Hodgenville, KY & A. Lincoln Boyhood Home

May 20th, 2012 | Posted by Steve in Buildings | Memorials | Museums | National Monuments | National Parks | Parks

May 19, 2012.  I left early hoping to visit 3 places within 40-50 miles of the hotel.  First on the list was Hodgenville, the town Abraham Lincoln lived near until he was about 7 or 8.  Lincoln was born at Sinking Spring Farm, shown in an earlier post.  Sinking Spring Farm was on an area of mostly very low rolling hills.

The Lincoln’s were forced off the land in a title dispute and the family rented a new farm some 10 miles distant known as Knob Creek Farm. This was in a lowland below with larger hills nearby, but flatter land between the hills.

The family stayed in this area until about 1817 when title disputes again forced the family to leave, this time for Indiana.  Later they moved to Illinois.

The town of Hodgenville has a notable early 20th century flavor to it.  It has a small public park in the center surrounded by a traffic circle.  The periphery of the square are commercial establishments.  There is a barber, a Mason’s Hall, a bank, a church, an antique store, & others.  This is the town center pretty much as I first saw it.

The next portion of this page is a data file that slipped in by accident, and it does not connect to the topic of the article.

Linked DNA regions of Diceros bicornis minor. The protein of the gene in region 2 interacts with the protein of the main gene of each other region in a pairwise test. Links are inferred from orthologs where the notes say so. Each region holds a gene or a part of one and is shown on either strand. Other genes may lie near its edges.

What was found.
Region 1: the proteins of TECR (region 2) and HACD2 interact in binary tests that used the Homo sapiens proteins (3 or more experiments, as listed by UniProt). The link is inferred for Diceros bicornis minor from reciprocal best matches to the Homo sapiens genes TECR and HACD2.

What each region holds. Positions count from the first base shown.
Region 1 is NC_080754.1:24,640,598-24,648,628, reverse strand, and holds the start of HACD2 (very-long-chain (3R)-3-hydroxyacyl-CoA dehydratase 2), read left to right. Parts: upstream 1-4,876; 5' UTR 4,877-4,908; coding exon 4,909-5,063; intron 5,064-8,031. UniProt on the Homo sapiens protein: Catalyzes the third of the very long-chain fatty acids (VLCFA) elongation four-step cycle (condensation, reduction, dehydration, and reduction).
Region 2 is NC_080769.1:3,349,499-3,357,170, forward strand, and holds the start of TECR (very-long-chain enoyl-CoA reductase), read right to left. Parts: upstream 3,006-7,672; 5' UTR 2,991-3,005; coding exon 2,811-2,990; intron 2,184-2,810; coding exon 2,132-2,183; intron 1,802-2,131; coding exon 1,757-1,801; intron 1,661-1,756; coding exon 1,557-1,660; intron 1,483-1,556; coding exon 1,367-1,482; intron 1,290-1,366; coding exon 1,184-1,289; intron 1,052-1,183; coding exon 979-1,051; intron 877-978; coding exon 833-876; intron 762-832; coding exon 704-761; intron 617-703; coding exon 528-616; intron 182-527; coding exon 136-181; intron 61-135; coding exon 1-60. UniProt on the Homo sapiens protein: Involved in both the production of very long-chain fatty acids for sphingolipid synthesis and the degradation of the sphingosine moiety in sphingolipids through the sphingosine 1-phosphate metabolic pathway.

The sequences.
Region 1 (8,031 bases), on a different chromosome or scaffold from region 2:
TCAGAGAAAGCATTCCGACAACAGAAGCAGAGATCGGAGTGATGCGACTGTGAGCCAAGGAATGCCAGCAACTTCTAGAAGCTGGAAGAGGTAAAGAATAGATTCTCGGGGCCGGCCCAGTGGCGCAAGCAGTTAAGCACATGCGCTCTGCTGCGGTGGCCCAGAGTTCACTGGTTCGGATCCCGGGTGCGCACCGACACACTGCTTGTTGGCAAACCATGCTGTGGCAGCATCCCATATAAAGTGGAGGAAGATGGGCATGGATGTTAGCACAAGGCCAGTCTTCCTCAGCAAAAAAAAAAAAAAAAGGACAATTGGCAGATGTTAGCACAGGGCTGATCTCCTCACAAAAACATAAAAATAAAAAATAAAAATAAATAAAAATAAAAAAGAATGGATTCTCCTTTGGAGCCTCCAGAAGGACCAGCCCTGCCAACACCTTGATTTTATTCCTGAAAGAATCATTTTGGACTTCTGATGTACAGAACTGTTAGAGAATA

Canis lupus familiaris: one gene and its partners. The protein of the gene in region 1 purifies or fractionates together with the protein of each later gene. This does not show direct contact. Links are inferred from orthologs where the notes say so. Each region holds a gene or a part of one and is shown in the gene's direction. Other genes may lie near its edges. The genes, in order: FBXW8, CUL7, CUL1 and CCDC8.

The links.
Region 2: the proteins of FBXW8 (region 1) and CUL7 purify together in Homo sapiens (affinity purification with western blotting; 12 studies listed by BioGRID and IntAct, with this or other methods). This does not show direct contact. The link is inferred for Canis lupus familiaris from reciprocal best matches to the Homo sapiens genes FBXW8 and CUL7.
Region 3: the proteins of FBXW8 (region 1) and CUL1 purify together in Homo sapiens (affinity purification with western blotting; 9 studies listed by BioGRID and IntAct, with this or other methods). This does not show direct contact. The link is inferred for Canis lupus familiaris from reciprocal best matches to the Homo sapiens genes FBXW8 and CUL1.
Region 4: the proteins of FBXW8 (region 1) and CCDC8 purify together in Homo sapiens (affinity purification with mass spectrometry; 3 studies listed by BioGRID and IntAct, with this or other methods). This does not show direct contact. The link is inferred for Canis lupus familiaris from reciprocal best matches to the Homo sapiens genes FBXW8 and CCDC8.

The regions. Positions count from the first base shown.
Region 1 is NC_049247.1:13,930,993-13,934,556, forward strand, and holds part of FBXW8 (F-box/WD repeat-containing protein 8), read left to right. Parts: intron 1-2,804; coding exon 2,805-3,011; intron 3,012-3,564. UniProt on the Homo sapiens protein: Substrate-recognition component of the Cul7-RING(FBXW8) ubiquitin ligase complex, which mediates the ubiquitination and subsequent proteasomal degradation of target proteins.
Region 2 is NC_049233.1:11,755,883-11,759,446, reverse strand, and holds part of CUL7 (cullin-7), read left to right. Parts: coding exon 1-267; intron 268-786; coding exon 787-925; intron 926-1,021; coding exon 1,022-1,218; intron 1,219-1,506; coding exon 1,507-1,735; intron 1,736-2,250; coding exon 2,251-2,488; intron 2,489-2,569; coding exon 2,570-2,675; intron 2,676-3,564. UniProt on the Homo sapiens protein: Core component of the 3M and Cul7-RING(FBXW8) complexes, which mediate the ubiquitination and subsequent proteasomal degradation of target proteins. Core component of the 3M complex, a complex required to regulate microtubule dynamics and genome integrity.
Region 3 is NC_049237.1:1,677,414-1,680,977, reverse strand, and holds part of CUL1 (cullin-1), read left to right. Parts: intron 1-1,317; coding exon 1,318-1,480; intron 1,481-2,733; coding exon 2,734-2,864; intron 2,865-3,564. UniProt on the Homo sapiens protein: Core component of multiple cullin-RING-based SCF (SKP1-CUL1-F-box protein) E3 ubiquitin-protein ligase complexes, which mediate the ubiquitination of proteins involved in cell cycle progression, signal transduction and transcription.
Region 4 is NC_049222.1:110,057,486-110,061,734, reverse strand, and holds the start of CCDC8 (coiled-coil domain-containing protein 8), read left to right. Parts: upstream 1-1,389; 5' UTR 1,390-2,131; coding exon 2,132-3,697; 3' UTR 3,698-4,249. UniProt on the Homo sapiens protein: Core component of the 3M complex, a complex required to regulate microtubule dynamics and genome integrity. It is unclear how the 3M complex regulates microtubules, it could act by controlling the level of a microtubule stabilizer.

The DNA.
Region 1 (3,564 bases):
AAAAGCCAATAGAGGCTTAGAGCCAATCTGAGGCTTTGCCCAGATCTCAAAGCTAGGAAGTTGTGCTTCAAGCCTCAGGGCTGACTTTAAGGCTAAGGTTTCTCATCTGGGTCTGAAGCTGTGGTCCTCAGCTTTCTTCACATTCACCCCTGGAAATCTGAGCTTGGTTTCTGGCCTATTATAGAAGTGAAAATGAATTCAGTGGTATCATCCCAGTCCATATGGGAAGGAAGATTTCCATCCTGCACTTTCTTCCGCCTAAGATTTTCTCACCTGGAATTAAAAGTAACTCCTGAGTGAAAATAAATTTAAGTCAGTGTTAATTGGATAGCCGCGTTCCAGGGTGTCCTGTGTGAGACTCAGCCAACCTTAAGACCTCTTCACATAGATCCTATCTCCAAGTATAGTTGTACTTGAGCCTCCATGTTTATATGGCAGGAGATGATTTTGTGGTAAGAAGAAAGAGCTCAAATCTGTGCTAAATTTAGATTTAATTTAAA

The center of the square has a statue of Lincoln.

Down one of the streets feeding into the square is a line of old brick buildings.  One of them is a pharmacy with this old neon sign on it.  I like to photograph old neon signs when I can.

There is a better photo of a neon sign from a drug store in my post of Oct. 31, 2011.  That one is shown in color and black & white.  This one will have to entertain you in black & white only.

From Hodgenville I travelled east to the Lincoln boyhood site.

There one of the park rangers had a good knowledge of Canon cameras and we had a very nice conversation.  She was quite impressed with my fish eye lens.

The area has a few informational displays.  This was one of them.

This is the boyhood home with the other ranger at the site.  It is a replica cabin.  It is contemporary to the time, but not to the site.  While there the ranger told me this area was bottom land subject to occasional flooding.  The actual site of the cabin has been lost.

She also said the birthplace replica cabin (in the post from last week) is exactly placed within inches as the original hearthstones of the fireplace are still on the site buried under the replica.  This changes the information from my post on the birthplace site.

Here are a couple of shots of the area.

You can see the farm is very lush in a good springtime environment.

The next post will be from later this day at the Kentucky Railway Museum.

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